The acrylic blocks were then randomly distributed into two groups of 15 blocks each.
- Group I (n = 15) – 15 blocks were filled with light cure MTA
- Group II (n = 15) – 15 blocks were filled with light cure calcium hydroxide.
Preparation of samples with light cure mineral trioxide aggregate as base material – Group I
Light cure MTA (TheraCal LC™) was injected into the central hole of the acrylic resin block. The material was covered with a glass microscopic slide to produce a smooth surface and light cured for 20 s. The surface was etched with 37% phosphoric acid etchant (Eco-Etch™, Vivadent, Lichtenstein) for 15 s. A single layer of bonding agent was applied to the surface and light cured for 20 seconds with a blue light-emitting diode curing unit. Following this, composite resin was placed.
Preparation of samples with light cure calcium hydroxide as the base material – Group II
Light cure calcium hydroxide was injected into the central hole of the acrylic resin block. The material was covered by a glass microscopic slide and then cured for 20 s. Acid etching and bonding agent was applied as for samples prepared in Group I followed by the placement of composite resin over the surface.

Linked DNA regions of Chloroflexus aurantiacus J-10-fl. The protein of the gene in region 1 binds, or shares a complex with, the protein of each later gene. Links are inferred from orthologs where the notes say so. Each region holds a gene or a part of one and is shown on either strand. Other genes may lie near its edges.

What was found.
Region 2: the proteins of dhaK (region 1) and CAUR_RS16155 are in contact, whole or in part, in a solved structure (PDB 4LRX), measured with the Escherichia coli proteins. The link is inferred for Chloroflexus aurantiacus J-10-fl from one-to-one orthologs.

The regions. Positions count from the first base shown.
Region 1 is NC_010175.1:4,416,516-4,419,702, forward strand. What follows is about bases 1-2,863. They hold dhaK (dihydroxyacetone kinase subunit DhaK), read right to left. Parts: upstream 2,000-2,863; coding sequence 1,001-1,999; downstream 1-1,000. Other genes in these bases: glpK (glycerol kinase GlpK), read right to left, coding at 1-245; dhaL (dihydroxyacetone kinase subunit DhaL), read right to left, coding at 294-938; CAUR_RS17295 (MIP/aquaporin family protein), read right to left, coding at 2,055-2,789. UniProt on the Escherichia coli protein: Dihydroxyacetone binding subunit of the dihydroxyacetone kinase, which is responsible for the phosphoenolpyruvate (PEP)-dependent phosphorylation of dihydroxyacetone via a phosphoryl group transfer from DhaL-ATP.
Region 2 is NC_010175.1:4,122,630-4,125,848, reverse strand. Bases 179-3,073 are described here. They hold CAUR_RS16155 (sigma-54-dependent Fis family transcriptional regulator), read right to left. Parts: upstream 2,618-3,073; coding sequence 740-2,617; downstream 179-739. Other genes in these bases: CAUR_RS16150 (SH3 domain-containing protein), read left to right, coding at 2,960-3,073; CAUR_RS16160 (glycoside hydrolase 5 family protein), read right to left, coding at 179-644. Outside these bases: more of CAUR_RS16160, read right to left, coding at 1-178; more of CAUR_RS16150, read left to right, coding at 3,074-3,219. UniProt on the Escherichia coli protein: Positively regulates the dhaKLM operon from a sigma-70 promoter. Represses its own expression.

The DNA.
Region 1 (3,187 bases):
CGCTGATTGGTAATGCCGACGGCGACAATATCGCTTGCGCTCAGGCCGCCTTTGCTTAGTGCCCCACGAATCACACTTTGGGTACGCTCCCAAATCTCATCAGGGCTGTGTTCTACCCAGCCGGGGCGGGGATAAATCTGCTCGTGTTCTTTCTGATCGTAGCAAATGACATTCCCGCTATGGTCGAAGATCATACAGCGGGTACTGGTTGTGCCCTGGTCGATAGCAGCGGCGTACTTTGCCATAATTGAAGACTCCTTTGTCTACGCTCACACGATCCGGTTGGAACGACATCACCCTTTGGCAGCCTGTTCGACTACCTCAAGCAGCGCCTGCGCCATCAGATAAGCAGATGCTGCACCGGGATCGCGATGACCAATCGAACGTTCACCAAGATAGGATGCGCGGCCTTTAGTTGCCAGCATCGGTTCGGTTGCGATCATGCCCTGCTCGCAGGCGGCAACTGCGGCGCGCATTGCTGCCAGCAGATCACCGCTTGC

Placement of restorative material
The composite material (Filtek Z350 XT, 3M ESPE, St. Paul, MN, USA) was applied into a cylindrical-shaped plastic matrix with an internal diameter of 4 mm and height of 2 mm. This was followed by light curing with an intensity of 1200 mV/cm2 for 20 s. The prepared specimens were stored at 37°C in 100% humidity for 24 h for setting.
Shear bond strength test
SBS testing was carried out by placing the prepared specimens in the lower platform of the universal testing machine (Instron 3366, UK) and was held firmly in position using a specially designed jig for this purpose as shown in [Figure 1]. Subsequently, a chisel-shaped debonding blade was attached to the crosshead of the universal testing machine. The load was applied at the interface between the materials bonded at a crosshead speed of 0.5 mm/min until the debonding occurred. The maximum load observed during the test divided by the bond area was considered as SBS and was expressed in MPa. The data obtained were subjected to statistical analysis.